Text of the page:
Beauty products, such as cosmetics (i.e. lipsticks) oftentimes use wheat and/or oat-based ingredients as additives.
Obviously, any Vitamin E made from wheat germ oil or soybeans could potentially be a problem for those with Celiac disease, gluten intolerance and soy intolerance.
However, the bottom line is that based on the ingredient name alone, tocopherol or tocopherol acetate, you will never know if it is gluten free or what the true source of that Vitamin E is unless you call the manufacturer and ask. The only way found to be absolutely sure a tocopherol is gluten free is to test the ingredient before and after the final product manufacturing.
Luckily, the amount of gluten used in most beauty products is minimal. It would require ingestion of an abnormally huge amount of gluten-containing grains to cause an adverse reaction to those with gluten sensitivity.
Gluten reactions occur when gluten is ingested and the digestive tract is exposed to it. [It] is a protein too large to be absorbed through the skin.
Do tocopherols contain gluten?
The Good News – the refining process removes the vast majority for the gluten protein if the product is derived from a glutenous source, such as wheat germ oil. I
would still recommend that you stay away from it if in fact the source is wheat germ oil. The problem is, it’s impossible to tell unless the manufacturer knows, and 99.9% of the time, they don’t.You must understand that the final product manufacturer normally does not create the raw ingredients for their products. The raw ingredients are purchased from raw ingredient suppliers, most of which are not even located in the country.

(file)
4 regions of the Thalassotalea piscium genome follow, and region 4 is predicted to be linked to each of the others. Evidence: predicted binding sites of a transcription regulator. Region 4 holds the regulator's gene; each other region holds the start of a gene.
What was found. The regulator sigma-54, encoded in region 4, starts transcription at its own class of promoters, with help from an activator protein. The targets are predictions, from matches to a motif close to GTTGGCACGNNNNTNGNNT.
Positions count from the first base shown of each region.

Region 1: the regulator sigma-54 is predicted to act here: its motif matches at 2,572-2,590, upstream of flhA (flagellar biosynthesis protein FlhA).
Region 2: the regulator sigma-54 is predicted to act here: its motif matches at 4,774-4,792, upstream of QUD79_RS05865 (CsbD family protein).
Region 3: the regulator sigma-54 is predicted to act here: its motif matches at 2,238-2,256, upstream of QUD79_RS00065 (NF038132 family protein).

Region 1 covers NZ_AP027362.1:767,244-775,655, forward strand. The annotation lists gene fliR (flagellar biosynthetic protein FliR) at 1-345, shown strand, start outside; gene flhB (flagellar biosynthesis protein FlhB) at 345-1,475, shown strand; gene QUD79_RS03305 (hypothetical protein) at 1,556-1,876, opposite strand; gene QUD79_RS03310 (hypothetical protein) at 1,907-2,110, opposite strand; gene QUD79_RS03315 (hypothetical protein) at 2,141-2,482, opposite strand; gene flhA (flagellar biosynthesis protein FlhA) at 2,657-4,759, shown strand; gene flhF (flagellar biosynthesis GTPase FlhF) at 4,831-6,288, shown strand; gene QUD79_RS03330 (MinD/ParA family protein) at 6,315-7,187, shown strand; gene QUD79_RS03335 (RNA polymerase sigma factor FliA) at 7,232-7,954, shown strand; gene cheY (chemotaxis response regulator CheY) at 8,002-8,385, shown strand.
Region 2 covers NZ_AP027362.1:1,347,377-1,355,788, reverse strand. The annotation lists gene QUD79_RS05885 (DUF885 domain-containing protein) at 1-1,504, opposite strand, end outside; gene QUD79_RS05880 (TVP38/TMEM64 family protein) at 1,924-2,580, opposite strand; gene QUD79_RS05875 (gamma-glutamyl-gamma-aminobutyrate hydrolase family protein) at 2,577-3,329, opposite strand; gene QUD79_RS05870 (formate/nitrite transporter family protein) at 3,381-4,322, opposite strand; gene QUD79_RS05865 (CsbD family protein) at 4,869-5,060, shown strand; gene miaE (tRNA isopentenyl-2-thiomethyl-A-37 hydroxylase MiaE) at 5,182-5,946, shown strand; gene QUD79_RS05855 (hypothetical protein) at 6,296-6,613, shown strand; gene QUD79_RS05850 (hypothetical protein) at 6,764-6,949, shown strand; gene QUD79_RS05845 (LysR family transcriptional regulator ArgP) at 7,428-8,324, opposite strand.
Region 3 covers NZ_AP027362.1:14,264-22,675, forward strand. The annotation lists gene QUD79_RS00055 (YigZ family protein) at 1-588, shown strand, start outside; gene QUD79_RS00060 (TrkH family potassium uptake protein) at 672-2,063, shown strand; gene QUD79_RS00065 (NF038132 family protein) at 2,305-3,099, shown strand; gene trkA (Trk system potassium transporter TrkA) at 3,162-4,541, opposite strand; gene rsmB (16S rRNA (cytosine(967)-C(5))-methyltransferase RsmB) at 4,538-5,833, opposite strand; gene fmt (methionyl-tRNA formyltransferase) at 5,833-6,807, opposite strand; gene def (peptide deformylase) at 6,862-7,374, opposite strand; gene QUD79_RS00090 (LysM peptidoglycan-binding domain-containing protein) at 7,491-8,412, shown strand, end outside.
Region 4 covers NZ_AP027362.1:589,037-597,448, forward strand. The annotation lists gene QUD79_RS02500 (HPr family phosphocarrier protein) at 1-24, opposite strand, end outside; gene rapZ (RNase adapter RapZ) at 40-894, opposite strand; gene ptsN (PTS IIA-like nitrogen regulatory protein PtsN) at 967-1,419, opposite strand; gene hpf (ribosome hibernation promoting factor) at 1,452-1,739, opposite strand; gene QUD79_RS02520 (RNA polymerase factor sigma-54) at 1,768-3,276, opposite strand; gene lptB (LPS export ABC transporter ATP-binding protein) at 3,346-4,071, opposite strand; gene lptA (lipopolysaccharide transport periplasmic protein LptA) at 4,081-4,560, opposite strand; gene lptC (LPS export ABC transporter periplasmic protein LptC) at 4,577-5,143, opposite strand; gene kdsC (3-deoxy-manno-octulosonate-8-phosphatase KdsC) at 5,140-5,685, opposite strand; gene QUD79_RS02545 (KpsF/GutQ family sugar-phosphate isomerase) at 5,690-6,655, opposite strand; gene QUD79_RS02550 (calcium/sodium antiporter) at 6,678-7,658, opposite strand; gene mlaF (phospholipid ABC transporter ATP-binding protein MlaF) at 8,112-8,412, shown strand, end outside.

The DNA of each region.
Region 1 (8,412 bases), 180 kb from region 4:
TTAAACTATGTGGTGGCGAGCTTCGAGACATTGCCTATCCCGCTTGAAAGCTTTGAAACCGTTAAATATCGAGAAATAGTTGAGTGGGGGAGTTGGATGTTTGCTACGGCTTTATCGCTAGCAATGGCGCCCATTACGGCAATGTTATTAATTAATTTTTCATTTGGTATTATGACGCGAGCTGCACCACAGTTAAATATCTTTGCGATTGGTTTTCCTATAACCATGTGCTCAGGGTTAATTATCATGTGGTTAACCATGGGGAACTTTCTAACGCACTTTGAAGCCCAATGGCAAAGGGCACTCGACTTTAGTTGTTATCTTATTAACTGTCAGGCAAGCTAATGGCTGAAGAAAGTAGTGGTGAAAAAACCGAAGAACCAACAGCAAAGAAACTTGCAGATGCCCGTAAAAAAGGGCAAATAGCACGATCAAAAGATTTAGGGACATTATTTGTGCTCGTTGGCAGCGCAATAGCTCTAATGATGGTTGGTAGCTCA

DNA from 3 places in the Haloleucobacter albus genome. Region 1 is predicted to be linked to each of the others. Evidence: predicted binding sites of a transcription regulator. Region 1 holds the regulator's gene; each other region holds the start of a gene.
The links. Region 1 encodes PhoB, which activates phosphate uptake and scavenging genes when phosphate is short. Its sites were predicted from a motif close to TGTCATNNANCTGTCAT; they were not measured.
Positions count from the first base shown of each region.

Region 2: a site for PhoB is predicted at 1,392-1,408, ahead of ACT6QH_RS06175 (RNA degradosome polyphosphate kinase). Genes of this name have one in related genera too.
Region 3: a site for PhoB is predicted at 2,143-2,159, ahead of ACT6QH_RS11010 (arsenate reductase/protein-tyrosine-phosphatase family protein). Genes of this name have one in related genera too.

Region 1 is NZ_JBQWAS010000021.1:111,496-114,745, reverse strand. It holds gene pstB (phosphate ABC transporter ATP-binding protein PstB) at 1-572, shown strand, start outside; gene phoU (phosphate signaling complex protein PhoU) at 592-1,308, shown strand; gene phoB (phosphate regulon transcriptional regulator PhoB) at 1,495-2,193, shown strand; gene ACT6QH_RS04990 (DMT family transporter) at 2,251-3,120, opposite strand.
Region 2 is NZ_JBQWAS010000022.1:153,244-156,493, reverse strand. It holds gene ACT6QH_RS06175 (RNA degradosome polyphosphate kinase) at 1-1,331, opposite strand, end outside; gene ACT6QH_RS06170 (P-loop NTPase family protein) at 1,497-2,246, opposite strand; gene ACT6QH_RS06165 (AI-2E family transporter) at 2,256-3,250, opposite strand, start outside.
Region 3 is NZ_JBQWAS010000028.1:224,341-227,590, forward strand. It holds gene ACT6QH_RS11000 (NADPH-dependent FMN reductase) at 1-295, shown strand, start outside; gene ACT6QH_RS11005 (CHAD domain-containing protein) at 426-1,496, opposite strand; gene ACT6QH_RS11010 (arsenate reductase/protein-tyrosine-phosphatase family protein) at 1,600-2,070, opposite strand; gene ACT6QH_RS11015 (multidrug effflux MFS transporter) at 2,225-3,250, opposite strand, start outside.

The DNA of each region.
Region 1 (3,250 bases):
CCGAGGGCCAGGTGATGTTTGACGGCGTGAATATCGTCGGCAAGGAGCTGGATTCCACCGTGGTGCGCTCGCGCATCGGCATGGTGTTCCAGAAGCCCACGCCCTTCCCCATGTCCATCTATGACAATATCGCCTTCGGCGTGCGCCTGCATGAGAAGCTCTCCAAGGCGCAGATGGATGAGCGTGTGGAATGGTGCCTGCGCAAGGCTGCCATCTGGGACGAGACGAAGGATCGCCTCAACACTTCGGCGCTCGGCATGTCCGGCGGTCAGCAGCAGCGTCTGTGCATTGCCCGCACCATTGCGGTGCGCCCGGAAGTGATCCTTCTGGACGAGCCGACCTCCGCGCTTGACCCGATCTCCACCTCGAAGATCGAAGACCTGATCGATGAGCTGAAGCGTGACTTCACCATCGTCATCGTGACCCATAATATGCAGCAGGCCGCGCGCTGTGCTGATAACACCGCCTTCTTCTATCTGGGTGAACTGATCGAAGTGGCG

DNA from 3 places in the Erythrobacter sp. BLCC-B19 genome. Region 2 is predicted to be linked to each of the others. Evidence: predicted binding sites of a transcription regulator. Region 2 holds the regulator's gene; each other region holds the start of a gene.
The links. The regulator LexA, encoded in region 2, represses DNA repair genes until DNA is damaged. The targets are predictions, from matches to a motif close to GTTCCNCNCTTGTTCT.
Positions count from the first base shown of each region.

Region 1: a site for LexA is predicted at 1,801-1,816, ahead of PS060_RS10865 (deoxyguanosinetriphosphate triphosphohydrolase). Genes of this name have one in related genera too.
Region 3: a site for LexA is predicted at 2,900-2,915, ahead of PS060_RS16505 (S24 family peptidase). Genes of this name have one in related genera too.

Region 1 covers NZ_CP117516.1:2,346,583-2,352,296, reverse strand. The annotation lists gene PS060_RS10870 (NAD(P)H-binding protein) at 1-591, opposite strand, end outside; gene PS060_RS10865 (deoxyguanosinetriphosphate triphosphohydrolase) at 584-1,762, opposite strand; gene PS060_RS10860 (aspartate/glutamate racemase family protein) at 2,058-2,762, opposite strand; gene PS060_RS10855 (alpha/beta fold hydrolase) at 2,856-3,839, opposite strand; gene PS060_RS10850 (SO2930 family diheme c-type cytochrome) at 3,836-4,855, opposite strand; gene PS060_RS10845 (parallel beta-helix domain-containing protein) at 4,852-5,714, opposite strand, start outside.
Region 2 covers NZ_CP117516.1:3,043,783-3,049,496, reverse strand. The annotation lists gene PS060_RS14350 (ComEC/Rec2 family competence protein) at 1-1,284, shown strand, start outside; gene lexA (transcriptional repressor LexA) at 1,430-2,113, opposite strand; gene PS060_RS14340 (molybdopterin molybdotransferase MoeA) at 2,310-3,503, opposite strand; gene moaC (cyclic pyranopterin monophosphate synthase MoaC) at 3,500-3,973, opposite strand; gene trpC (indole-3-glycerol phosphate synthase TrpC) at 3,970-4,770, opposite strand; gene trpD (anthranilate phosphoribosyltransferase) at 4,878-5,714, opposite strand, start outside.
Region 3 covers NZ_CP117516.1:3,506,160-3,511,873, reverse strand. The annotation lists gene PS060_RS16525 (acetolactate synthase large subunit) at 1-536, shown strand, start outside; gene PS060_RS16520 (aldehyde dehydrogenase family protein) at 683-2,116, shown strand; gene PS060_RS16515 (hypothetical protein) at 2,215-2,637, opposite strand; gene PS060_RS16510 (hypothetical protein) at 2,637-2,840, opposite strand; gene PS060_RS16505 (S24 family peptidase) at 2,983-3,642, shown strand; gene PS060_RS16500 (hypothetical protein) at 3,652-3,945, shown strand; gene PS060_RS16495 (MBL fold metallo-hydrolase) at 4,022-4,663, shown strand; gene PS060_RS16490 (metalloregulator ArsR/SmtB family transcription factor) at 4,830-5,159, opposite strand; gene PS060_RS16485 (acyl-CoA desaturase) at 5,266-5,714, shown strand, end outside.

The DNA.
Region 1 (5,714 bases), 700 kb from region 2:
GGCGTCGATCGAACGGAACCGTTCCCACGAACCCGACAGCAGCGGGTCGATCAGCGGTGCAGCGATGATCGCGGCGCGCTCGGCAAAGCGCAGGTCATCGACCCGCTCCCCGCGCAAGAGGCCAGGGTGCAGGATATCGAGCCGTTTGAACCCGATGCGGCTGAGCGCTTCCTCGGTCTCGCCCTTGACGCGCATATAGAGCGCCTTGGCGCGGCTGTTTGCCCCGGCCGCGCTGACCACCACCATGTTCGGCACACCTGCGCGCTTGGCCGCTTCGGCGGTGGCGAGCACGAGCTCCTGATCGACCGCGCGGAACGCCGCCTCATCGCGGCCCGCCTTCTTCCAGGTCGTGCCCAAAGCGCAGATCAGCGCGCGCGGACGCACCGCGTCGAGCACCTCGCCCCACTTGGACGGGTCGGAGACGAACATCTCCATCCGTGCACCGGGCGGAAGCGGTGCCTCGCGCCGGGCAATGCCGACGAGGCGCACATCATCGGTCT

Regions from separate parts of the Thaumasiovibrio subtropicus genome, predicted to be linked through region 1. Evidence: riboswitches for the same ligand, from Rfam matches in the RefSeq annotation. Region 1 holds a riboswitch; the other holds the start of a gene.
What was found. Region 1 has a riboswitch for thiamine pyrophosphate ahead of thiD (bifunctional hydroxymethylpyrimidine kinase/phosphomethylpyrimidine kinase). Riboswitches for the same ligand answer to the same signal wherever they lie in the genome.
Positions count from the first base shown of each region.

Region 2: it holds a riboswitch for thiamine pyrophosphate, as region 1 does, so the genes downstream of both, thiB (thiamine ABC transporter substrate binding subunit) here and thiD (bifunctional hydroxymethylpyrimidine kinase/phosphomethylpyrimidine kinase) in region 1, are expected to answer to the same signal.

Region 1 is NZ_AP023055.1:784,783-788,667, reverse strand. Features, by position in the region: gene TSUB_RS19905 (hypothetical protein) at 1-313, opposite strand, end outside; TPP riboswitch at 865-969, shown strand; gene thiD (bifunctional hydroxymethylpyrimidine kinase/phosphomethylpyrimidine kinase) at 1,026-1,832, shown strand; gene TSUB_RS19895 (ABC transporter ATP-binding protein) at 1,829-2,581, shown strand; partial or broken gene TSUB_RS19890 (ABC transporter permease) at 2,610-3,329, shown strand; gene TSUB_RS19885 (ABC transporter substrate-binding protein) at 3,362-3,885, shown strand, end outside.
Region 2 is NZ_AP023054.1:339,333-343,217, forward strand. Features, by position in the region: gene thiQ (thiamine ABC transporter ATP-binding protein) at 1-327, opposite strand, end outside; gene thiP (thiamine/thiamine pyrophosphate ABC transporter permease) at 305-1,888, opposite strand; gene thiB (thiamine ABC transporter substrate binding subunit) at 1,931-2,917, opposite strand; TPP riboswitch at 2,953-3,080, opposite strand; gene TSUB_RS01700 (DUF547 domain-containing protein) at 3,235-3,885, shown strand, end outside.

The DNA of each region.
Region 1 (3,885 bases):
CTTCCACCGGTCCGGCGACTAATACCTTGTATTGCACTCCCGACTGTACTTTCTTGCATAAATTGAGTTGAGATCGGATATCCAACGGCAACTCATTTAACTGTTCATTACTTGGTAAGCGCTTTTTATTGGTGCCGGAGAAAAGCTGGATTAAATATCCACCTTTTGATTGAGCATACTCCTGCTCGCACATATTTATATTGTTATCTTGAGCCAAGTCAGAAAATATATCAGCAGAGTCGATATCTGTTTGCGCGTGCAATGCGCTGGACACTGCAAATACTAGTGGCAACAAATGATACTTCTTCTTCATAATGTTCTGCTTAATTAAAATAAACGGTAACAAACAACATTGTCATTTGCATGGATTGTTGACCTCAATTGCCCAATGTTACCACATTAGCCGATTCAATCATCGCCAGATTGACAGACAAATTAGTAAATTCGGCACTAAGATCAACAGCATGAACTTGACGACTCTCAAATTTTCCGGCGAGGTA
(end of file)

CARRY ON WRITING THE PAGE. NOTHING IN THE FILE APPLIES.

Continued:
Raw ingredients for personal care products are generally produced in China, Taiwan, India and Pakistan. Some “boutique” suppliers exist in the US, Canada and north east Europe. Raw Ingredient suppliers are not all equal. Some are very cheap with incredibly low standards of quality and and some have a very high-quality assurance program, but they are more expensive.
Is tocopherol safe for celiacs?
This translates like this; the cheaper the
product, the cheaper the raw materials. This is an economic principle that makes perfect
sense when you think about it. If you go to the drug store and you buy a $4.00 lipstick, you are going to be getting the cheapest and sloppiest combination of poor raw materials this planet has to offer. If you consider that everyone in the food chain actually makes money from this inexpensive item, you can only imagine the poor tolerances and probably disgusting handling and
And keep in mind, the FDA has no legal rights to make any determination on ingredients in cosmetics with the exception of a few colorants. Otherwise, it is an almost completely self-regulated industry.
Vitamin E is going to be found in refined or unrefined forms.
Refined Oils are exempt from allergen labeling.
Unrefined Vitamin E Oil must be labeled as Wheat if it is from wheat.
(these are very rarely used in anything!)
The Food Allergen Labeling and Consumer Protection Act DOES NOT APPLY TO
PERSONAL CARE PRODUCTS… period.
Red Apple Lipsticks contain tocopherol acetate and I guarantee you it’s
100% gluten free.